February 26, 2014 by comhomflt
More than a decade after Operation Iraqi Freedom and the ensuing campaigns of the Global War on Terrorism, the DOD seems to have finally worked out most of the kinks of the deployment process. I have heard stories that make me shudder of chaotic and hurried departures in the first years of the war, and I am thankful for lessons learned that have made deployment easier for our family today. Even over the years spanning our first set of orders and today, there have been obvious improvements. One of those was that my LT and I were finally required to attend a Deployment Readiness Training event. Maybe that all got lost in the shuffle with our past close encounters with deployment, but this time, the Navy was on the ball. Thankfully, there was a DRT event offered in a neighboring state, so we didn’t have to arrange for extended childcare or tote a nursing baby along for a flight and overnight in a hotel.
The official DRT offered a crash course in everything from finances and benefits to psychological and family support. Overall, it was time well spent, as we made contacts with a financial advisor, found out that we could have our taxes – which will be complicated next year – done for free, met a representative from our local National Guard and Reserve organization, and were introduced to Military OneSource. Ahhh, Military OneSource, I hope you are ready to live up to your promises, because I am sure I will need you this year!
The unofficial DRT happened by chance, slowly and unintentionally at first, and then developed into a plan with clear goals. Last month, I recognized it for what it was – my way of preparing for deployment – and that allowed me to see it as time well spent rather than time wasted. The pre-deployment phase is brutal, and having orders canceled twice within days of the departure date really messes with your mind. Neither my LT or I wanted an extra three months of waiting, but, in retrospect, it has been beneficial. As we stand on the brink of separation once again, with every expectation that he will actually be deployed this time, I look back with gratefulness on the things I have learned through my unofficial DRT.
Reading All About It
Back in November, the week before my LT was originally scheduled to leave, I picked up a stack of books on deployment from our quaint little library down the road. My plan, one well-tested by a decade of ATs and various business trips, was to numb the pain of loneliness at night by reading until the words began to swim on the pages and my eyes required toothpicks to prop them open. That stack of books was waiting, untouched, when the deployment was canceled, and it quickly became a wonderful resource for me.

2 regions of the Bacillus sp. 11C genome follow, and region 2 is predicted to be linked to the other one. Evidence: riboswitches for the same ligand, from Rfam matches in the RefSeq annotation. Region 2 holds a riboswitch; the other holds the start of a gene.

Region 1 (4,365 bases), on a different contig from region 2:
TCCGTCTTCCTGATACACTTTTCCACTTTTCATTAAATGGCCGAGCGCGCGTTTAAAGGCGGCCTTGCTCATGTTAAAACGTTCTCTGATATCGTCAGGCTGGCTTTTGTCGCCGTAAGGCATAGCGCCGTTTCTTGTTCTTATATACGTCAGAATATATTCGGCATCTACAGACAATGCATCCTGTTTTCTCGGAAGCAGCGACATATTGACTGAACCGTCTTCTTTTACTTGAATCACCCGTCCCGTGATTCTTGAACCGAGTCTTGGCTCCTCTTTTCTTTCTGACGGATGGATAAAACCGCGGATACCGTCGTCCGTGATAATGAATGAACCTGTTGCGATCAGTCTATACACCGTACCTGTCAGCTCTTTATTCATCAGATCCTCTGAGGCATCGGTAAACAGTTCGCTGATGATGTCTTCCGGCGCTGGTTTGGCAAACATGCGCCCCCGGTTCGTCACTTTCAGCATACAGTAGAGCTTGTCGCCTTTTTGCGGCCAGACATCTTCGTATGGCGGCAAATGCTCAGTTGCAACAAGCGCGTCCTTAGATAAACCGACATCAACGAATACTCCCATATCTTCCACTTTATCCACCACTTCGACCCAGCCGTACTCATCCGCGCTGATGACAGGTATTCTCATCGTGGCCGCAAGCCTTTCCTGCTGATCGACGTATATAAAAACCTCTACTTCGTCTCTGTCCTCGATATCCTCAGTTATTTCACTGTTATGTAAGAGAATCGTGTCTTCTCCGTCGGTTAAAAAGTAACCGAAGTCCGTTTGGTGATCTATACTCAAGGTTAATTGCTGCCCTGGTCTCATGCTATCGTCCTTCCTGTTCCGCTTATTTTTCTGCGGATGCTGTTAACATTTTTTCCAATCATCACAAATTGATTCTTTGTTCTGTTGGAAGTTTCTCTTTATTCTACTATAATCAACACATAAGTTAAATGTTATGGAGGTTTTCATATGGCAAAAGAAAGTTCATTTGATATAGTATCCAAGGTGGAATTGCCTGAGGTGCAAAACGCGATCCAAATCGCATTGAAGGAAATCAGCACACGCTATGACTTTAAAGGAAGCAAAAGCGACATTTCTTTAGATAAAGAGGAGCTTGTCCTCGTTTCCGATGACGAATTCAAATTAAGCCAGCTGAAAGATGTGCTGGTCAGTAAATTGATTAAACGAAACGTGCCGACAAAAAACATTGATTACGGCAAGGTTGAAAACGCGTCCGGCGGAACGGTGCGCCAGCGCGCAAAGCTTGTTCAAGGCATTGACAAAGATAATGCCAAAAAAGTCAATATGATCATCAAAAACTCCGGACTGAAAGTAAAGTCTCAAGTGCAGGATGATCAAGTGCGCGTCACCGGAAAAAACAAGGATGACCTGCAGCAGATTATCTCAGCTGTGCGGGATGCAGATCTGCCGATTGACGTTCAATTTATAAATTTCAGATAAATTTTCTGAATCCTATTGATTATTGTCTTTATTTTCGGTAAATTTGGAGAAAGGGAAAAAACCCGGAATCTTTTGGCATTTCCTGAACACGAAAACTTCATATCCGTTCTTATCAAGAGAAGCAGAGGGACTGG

Although I learned valuable things from each of the books, these two were standouts: While They’re at War: The True Story of American Families on the Homefront, by Kristin Henderson, and Home and Away: A Story of Family in a Time of War, by David and Nancy French. Sharing the struggles of deployment through the pages of a book is much more helpful than being dryly instructed on its phases through impersonal pamphlets; and, while I hope to avoid living out of laundry baskets of unfolded clothes, I know that if that times comes, I’ll be joining a noble sisterhood of military wives on the homefront.
Spending Time ALONE Together
We underestimated the need for this in our “all-business” approach this past fall, and if it weren’t for the reprieve afforded by the cancellation, that realization would have come too late. This time around, however, we scheduled a couple of days for just the two of us to spend palling around together, and what a difference it has made as we approach the ready load date this time around!
Planning to Achieve Something
I love my children, and I thrive on routine; but without my LT around to help out and unwind with, I know it will quickly become all-consuming and stifling. Also, I know my LT will be earning additional “fruit salad” while he’s deployed, and we all know it won’t include any kind of “Spouse Achievement Medal.” Though I recognize that serving our country or merely serving another round of pb&j’s is the same in God’s eyes, there is a lot to be said for a goal set and achieved with something to show for it. So, while I may not earn any medals, I have set my sights on a 5K – my first – which I hope to run with BM1 at my side, sporting some Navy pride to make it fun. My LT and I have also set a bigger goal for the following summer – a trip to Hawaii! I nearly cried the night we realized, after a few quick calculations, that it was within our reach, thanks to some military perks. Seeing the USS Arizona memorial is something I have dreamed of since childhood, and the thought of fulfilling that dream alongside my LT will brighten the rough days ahead.
Thinking on THESE Things
Having been through the deployment workup several years before and weathering a couple of rough AT’s, I have seen the necessity of recognizing and depending on God’s grace. And the only way I will recognize His grace and depend on it is by constantly setting my mind on Him as I memorize verses, listen to messages, and pray throughout each day. These are the things I must think about; not the exhaustion or loneliness or the “hate” part of my love-hate relationship with the Navy Reserve. Disciplining my mind to think as God does is how I will prevent myself from drowning in discouragement and self-pity – and, hopefully, from living out of laundry baskets of unfolded clothes! It won’t be easy, and I’ll need exhortation frequently, I’m sure. But this I know: “When the cares of my heart are many, your consolations cheer my soul.” – Psalm 94:19